One of our absolute favourite music videos from 2009 was Sarah Assbring, a.k.a El Perro Del Mar’s clip for Change of Heart, from her previous album, Love Is Not Pop. It was a strangely captivating and effective film, which brought Assbring, who – up to that point – wasn’t particularly well know outside her home country of Sweden, international interest. Today she releases her fourth studio album, Pale Fire, on London-based label Memphis Industries. It’s a subdued but beautiful collection of songs with an early 1990s feel to its sound. A good indicator of the record’s direction is the first single, Walk On By (video below), with its unmistakable Foxbase Alpha vibes.
Tonight Assbring shares the album with her London audience in the live setting of Village Underground. We caught up with her ahead of her return to the London stage and heard all about the new record, her exciting expectations for the new year and, erm, “bombasm”.
The new album has been some time in the making. What or where was the starting point for it?
I let it take some time to grow and evolve in my mind which is one of the reason it sounds as it does, I guess. I went to New York to start the writing so a lot of my ideas for it fell into place there. As with all my previous albums I do some research before I feel ready to start the actual writing: gathering various kinds of inspiration and material. My starting point for Pale Fire was that of being in a dark state of mind but the further I got writing it, I felt I wanted to go against that darkness. That’s where the light of love and hope comes in.
Pale Fire seems to be saying to the listener: believe in glimmers of hope. On balance, would you say that you are mostly an optimist?
I think I’ve become an optimist growing older, definitely. I used to be a full-fledged pessimist when I was younger but I guess time and life experience teaches you to never stop fighting, never stop hoping. As to survive, I guess. Life’s put me through many sad things but I have more hope now than I’ve ever had.
Do you have a personal favourite track on the album?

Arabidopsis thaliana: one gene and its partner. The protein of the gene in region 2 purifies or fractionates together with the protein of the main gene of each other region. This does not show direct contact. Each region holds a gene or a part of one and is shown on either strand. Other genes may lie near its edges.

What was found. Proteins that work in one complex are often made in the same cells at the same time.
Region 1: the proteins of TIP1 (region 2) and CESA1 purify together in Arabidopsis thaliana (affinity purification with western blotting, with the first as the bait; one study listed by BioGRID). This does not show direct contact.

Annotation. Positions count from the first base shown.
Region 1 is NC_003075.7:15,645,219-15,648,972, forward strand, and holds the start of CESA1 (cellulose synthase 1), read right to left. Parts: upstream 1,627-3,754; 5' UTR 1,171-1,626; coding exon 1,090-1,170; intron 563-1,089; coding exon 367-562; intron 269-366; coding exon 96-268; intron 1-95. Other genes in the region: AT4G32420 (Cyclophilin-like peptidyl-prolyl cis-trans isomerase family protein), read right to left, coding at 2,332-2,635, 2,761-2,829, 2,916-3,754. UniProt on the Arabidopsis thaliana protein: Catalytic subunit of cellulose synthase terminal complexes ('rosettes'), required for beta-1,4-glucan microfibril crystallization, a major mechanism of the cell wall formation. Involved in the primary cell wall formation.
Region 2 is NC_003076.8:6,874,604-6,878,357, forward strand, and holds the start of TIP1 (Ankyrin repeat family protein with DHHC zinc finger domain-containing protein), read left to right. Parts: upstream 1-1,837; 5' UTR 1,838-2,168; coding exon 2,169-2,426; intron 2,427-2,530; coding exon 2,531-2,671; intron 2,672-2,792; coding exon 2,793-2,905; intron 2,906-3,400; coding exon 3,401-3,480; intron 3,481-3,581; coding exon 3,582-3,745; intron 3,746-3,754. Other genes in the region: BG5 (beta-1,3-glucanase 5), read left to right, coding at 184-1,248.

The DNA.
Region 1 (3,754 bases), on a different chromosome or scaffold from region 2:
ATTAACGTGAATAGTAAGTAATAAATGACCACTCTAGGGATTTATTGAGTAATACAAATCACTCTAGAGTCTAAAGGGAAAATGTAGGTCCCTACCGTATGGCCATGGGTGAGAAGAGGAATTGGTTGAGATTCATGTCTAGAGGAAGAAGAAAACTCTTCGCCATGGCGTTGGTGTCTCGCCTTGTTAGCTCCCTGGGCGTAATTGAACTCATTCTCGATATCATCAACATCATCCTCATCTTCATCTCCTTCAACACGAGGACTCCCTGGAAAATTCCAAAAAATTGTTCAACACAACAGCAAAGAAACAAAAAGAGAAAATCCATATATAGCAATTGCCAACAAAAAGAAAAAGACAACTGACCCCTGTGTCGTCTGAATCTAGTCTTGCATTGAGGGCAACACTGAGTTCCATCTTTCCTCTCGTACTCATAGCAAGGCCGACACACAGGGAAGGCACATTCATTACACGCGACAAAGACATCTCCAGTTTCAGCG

I really love the song Pale Fire. I think it’s got something to do with the fact that I can’t really put my finger on it, that I can’t nail it down. That usually is the trick of a good song for me. You just want to hear it over and over and it still is a little bit of an enigma. I feel like that about that song.
Which song was the hardest to write and complete on this project?
The song Hold Off The Dawn was tricky to put together and wrap up, I remember. I had a clear vision of it in my mind but it was so much harder to realise.
…and, conversely, which one did you find the easiest?
I Was A Boy was a song that just found its way naturally.
It seems in vogue for solo artists not to release music under their real names. What was the reason for you choosing to use the moniker El Perro Del Mar?
To me it’s just the perfect way to fully express myself. It enables me to be naked or vulnerable but also to be all the things that I’m not. It offers me a freedom my own name wouldn’t give me.
There’s a lot of finger-on-the-pulse music coming out of Gothenburg at the moment. What’s your relationship with the city?
Gothenburg’s really been a hard city for me to come to terms with for a long time. It’s now that I don’t live there anymore that I manage to see it with a bit more tenderness and forgiving eyes. The one thing that makes it unique for me is that I seem to be able to work and concentrate there like nowhere else. I guess I find some clarity and focus there that, so far, has made me decide to record all my albums there.
When was the first time you ever came to London and what do you remember most about that visit?
I think I was around 9 years old the first time I was in London. Me and my family traveled around Britain during a summer. I remember being very psyched about London. I wanted to do and see all the typical things like see Big Ben, visit Madame Tussaud’s, eat fish & chips, shop at Harrods and so on. I was quite the little anglophile as a child and I loved speaking English with the British accent and all.
Where was your first London show?
The weird thing is that I don’t recall where it was. I think it might have been during a tour I did together with José Gonzalez around my first album but I’m not sure which venue it was. It was a grand place though.
You’ve previously collaborated with fellow-Scandipopsmiths, Jens Lekman and Lykke Li. Are there any others of your contemporaries whom you’d like to work with?
Right now I’m too busy to think about collaborations, unfortunately. But I’m never a stranger to working with other artists or musicians.
The album’s first single, Walk On By, has a very early 1990s Saint Etienne feel to it. Are you fond of that era in music?
I am. I mean, part of it has a nostalgic meaning for me since I was in my early teens in the 90’s – the music from that era has a romantic veil and an aesthetic beauty over it that I love.
What stuff do you listen to when it’s just you and your headphones?
I’ve been listening to Aphex Twin a lot lately. He’s been a hero of mine for a long time but I started going back to his stuff again. Love him!
Your Village Underground show tonight: what can we expect?
Minimalism, bombasm and emotion.
OK, we’re definitely excited about the prospect of “bombasm”, whatever it turns out to mean. Do you plan to return here again for more shows next year?
I do hope so! I have to give birth to a baby in January, first.
Pale Fire is out today on Memphis Industries. El Perro Del Mar plays Village Underground tonight. Get tickets.